THE EUROPEAN COURT OF JUSTICE: OBESITY MAY BE CONSIDERED A DISABLEMENT
The case concerned a child-minder, who had been dismissed due to a general reduction of the number of child-minders in the Municipality of Billund. The employee was severely obese and believed that he had been discriminated against due to his obesity.
The district court requested the European Court of Justice to decide whether a general principle against discrimination due to obesity applies, or whether obesity may be considered a disablement covered by the protection of the Employment Equality Directive.
In 2014, the European Court of Justice stated that no general principle against discrimination due to obesity applies. However, the Court found that obesity could constitute a disablement within the meaning of the directive if the obesity resulted in physical or mental restrictions preventing the person from participating in the professional life on equal terms with other employees.
The Court left it for the national court to verify whether these requirements were fulfilled.
For more information on the EU ruling:
Obesity may be considered a disablement
The European Court of Justice rules that obesity may be considered a handicap
PROBLEMS DUE TO OBESITY WERE NOT CONSIDERED A DISABLEMENT
The district court found that, at the time of the dismissal, the employee's BMI was 54, and the employee was therefore severely obese.
The district court then made an assessment of the effect of the employee's obesity on his professional life. The district court attached importance to the fact that the employee's problems caused by the severe obesity, in particular diabetes, sleep apnoea and high blood pressure, were well-treated. The district court also found that the employee's restricted mobility, shortness of breath, knee pain in connection with long walks or his mental problems due to the obesity did not prevent him from performing his work as a child-minder.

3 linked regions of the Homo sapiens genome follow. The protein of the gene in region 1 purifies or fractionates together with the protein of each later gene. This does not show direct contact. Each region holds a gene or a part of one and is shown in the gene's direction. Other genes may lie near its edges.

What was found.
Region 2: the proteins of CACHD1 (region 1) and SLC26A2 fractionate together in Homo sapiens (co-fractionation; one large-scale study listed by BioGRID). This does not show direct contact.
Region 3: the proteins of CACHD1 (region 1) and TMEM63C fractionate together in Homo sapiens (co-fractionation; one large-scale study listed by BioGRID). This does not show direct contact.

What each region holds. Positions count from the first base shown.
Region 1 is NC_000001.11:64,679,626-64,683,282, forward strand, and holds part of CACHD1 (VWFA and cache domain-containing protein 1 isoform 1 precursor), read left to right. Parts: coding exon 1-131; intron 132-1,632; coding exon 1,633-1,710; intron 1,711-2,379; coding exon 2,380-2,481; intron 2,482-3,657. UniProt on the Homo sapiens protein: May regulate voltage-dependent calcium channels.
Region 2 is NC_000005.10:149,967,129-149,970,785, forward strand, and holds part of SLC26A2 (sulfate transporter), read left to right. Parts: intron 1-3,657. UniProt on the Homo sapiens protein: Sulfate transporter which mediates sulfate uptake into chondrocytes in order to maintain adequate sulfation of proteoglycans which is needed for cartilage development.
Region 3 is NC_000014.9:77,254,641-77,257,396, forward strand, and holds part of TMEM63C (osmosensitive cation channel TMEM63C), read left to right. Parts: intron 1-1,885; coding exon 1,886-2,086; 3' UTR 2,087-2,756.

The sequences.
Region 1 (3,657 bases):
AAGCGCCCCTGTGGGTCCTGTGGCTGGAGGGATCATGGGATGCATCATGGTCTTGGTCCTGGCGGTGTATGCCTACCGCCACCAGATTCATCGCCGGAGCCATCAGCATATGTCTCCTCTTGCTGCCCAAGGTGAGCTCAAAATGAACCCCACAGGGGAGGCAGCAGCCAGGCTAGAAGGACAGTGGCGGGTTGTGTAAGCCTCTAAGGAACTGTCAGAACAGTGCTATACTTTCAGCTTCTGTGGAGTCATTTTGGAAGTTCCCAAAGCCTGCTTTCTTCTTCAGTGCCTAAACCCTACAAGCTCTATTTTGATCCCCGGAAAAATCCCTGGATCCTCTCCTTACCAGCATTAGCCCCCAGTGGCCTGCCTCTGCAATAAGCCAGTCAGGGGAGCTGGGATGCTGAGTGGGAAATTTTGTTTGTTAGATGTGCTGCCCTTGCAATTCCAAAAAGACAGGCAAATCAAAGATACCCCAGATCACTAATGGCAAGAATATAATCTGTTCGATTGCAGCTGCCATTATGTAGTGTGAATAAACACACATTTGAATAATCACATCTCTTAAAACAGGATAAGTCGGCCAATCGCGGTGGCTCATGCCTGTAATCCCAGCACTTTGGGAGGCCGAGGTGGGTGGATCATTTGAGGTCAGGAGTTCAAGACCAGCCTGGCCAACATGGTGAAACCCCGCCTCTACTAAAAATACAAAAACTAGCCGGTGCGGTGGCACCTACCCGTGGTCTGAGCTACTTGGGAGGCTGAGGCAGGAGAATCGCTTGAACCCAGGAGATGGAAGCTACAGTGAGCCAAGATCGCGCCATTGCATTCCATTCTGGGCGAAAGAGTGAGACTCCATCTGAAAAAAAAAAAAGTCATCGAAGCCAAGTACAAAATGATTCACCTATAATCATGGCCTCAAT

The employee was to prove that he suffered from a disablement at the time of the dismissal. The court found that the employee's problems did not constitute a disablement within the meaning of the Anti-Discrimination Act. The court therefore ruled in favour of the municipality.
It is important to note that the Court of Kolding's ruling does not imply that obesity will never constitute a disablement.
In this specific case, the district court found that the employee's problems due to the obesity were not that restrictive on the employee's participation in the professional life that the obesity could be characterised as a disablement. However, in other situations, severe obesity may result in other problems, which, in connection with other tasks, may imply that the obesity will be considered a disablement.
It is still unclear whether FOA will appeal against the ruling on behalf of the employee and bring action before the High Court. Taking into consideration the fundamental nature of the case and the press coverage, the ruling is likely to be appealed against.